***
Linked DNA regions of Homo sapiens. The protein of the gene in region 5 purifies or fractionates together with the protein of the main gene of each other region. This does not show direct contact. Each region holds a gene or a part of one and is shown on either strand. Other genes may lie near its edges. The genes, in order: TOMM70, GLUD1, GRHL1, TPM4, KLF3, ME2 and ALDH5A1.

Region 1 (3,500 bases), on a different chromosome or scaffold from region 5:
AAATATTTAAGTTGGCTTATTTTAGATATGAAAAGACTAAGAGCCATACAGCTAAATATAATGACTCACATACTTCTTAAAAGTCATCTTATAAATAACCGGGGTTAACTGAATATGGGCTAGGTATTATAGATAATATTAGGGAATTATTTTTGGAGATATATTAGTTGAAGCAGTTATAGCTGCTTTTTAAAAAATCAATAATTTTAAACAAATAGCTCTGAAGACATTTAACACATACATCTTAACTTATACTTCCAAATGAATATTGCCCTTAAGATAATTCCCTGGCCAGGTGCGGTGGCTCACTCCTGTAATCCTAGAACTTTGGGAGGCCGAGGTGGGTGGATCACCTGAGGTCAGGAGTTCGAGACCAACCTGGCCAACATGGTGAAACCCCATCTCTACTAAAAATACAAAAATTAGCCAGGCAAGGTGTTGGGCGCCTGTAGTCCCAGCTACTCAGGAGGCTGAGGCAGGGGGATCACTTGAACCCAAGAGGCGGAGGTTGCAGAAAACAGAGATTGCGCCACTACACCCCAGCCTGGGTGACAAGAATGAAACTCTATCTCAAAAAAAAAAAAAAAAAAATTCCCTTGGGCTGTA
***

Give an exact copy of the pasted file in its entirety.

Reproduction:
Linked DNA regions of Homo sapiens. The protein of the gene in region 5 purifies or fractionates together with the protein of the main gene of each other region. This does not show direct contact. Each region holds a gene or a part of one and is shown on either strand. Other genes may lie near its edges. The genes, in order: TOMM70, GLUD1, GRHL1, TPM4, KLF3, ME2 and ALDH5A1.

Region 1 (3,500 bases), on a different chromosome or scaffold from region 5:
AAATATTTAAGTTGGCTTATTTTAGATATGAAAAGACTAAGAGCCATACAGCTAAATATAATGACTCACATACTTCTTAAAAGTCATCTTATAAATAACCGGGGTTAACTGAATATGGGCTAGGTATTATAGATAATATTAGGGAATTATTTTTGGAGATATATTAGTTGAAGCAGTTATAGCTGCTTTTTAAAAAATCAATAATTTTAAACAAATAGCTCTGAAGACATTTAACACATACATCTTAACTTATACTTCCAAATGAATATTGCCCTTAAGATAATTCCCTGGCCAGGTGCGGTGGCTCACTCCTGTAATCCTAGAACTTTGGGAGGCCGAGGTGGGTGGATCACCTGAGGTCAGGAGTTCGAGACCAACCTGGCCAACATGGTGAAACCCCATCTCTACTAAAAATACAAAAATTAGCCAGGCAAGGTGTTGGGCGCCTGTAGTCCCAGCTACTCAGGAGGCTGAGGCAGGGGGATCACTTGAACCCAAGAGGCGGAGGTTGCAGAAAACAGAGATTGCGCCACTACACCCCAGCCTGGGTGACAAGAATGAAACTCTATCTCAAAAAAAAAAAAAAAAAAATTCCCTTGGGCTGTA